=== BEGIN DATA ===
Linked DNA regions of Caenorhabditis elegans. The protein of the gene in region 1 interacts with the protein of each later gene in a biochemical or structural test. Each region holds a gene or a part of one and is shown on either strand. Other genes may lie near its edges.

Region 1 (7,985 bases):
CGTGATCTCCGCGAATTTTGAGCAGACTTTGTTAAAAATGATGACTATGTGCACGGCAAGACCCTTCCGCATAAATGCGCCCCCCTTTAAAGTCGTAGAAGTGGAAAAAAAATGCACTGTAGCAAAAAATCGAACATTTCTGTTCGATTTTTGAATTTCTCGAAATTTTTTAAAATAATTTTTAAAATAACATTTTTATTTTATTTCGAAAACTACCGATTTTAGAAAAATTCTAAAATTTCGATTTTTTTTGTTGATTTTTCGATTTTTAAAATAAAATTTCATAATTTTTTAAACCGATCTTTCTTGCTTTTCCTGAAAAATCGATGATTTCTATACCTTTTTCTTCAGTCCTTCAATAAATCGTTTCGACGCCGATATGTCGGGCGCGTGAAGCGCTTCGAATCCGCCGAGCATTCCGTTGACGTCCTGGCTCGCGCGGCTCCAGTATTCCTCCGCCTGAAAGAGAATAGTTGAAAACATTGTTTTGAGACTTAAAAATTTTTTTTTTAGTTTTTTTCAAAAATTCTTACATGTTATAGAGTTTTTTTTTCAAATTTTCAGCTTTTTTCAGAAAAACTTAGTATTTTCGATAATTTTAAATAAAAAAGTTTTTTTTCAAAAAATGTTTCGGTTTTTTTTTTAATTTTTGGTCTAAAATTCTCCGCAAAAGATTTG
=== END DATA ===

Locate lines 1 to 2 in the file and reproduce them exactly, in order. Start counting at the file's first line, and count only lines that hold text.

Linked DNA regions of Caenorhabditis elegans. The protein of the gene in region 1 interacts with the protein of each later gene in a biochemical or structural test. Each region holds a gene or a part of one and is shown on either strand. Other genes may lie near its edges.

Region 1 (7,985 bases):